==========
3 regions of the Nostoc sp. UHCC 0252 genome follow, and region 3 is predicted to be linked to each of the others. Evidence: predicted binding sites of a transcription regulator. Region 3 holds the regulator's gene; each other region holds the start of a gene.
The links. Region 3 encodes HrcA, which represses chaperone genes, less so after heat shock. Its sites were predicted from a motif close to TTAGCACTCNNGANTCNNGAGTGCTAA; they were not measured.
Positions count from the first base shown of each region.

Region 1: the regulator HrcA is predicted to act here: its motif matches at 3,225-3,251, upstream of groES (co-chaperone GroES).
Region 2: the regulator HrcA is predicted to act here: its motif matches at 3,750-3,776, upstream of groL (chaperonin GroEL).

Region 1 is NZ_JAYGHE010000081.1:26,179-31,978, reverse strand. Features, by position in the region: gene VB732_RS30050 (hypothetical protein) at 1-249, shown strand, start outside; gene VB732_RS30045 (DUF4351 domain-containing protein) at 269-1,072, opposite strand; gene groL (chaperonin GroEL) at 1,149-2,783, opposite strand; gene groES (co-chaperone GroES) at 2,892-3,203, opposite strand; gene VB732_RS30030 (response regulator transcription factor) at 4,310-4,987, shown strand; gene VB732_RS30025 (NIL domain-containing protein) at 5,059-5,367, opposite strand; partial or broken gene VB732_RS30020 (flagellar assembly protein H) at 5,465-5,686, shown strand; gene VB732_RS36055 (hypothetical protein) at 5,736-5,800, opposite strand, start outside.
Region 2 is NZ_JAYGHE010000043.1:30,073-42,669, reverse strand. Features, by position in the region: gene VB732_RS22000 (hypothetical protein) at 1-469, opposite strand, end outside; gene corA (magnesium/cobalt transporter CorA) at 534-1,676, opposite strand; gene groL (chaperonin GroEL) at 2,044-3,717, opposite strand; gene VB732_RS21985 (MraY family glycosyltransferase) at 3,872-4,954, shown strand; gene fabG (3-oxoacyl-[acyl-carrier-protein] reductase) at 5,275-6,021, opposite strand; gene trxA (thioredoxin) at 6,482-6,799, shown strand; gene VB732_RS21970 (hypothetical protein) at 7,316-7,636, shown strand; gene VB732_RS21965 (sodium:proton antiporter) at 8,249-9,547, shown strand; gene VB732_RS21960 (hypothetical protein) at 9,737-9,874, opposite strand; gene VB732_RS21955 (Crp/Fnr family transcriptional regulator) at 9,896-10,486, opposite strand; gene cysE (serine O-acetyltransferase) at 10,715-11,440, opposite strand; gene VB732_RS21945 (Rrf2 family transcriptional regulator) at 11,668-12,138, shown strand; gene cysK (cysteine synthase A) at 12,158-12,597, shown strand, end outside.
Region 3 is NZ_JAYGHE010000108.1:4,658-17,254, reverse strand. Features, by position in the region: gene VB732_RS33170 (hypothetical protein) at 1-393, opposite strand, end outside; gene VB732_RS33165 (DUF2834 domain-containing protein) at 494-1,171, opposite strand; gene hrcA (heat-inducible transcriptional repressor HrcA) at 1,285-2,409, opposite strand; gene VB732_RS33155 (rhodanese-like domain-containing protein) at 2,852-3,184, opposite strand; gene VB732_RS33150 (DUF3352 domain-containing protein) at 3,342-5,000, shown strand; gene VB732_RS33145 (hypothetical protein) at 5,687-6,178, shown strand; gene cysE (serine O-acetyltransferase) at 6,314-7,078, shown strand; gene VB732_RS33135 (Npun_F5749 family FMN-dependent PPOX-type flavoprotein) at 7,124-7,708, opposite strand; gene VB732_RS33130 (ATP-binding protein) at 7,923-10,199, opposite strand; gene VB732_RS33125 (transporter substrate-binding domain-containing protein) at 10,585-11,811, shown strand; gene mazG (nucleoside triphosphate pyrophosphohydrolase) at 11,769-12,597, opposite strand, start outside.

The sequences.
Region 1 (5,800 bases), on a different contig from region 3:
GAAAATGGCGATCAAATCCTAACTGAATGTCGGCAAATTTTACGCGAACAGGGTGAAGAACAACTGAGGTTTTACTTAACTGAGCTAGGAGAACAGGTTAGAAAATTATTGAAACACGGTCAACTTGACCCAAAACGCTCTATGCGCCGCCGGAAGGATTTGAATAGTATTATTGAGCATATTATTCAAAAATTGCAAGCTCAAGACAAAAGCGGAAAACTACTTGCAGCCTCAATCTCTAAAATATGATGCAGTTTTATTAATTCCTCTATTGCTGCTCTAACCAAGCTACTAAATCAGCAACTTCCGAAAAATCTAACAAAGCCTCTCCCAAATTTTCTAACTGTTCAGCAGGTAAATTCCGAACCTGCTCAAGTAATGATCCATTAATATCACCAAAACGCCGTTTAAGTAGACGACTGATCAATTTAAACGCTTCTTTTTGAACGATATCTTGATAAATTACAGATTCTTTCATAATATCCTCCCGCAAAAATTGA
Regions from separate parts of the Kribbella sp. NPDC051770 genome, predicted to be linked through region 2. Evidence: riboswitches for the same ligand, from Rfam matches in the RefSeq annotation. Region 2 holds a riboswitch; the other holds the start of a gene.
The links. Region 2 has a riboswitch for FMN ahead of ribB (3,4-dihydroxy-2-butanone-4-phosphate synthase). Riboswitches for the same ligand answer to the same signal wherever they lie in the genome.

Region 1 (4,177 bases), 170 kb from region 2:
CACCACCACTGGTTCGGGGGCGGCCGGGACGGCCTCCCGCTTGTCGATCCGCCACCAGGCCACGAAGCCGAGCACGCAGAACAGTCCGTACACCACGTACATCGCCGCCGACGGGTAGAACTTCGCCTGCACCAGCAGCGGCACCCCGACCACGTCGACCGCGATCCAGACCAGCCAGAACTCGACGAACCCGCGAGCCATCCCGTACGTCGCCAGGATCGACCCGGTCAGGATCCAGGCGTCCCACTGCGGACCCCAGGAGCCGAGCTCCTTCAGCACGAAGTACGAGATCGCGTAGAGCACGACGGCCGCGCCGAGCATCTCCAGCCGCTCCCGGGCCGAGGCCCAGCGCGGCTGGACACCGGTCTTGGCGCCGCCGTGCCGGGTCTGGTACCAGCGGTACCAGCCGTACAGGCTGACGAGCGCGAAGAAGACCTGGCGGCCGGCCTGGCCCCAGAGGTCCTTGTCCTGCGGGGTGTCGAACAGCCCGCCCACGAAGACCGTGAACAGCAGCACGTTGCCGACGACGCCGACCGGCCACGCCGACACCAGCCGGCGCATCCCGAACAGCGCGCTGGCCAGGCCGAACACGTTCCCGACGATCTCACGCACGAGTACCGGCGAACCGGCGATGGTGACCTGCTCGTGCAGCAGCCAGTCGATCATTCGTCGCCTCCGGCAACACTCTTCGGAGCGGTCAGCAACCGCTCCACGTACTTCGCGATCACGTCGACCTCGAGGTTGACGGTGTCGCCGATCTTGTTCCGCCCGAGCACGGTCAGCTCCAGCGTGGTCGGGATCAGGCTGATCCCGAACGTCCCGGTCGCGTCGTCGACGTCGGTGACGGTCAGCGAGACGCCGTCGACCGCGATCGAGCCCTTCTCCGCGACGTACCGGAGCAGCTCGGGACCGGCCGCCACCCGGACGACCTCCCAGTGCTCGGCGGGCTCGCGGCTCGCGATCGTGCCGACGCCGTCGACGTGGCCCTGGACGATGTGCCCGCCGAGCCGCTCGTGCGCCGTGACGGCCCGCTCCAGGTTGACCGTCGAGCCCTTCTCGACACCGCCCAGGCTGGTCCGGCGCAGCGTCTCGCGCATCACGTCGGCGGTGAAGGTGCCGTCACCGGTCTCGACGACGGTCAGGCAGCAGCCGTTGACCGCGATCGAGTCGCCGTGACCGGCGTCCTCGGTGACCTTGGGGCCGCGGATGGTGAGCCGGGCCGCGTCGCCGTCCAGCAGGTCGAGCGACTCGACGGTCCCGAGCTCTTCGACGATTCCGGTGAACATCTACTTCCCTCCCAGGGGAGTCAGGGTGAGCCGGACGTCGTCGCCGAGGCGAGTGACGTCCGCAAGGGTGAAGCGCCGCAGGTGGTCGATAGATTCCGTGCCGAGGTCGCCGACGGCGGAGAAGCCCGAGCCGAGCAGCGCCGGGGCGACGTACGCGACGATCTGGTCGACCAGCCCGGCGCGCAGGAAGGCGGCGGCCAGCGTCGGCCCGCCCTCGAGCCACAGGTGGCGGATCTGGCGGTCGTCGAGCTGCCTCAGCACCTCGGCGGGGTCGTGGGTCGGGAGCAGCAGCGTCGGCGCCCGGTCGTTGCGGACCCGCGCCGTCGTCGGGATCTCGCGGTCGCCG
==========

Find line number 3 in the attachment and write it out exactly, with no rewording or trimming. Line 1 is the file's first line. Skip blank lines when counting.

Positions count from the first base shown of each region.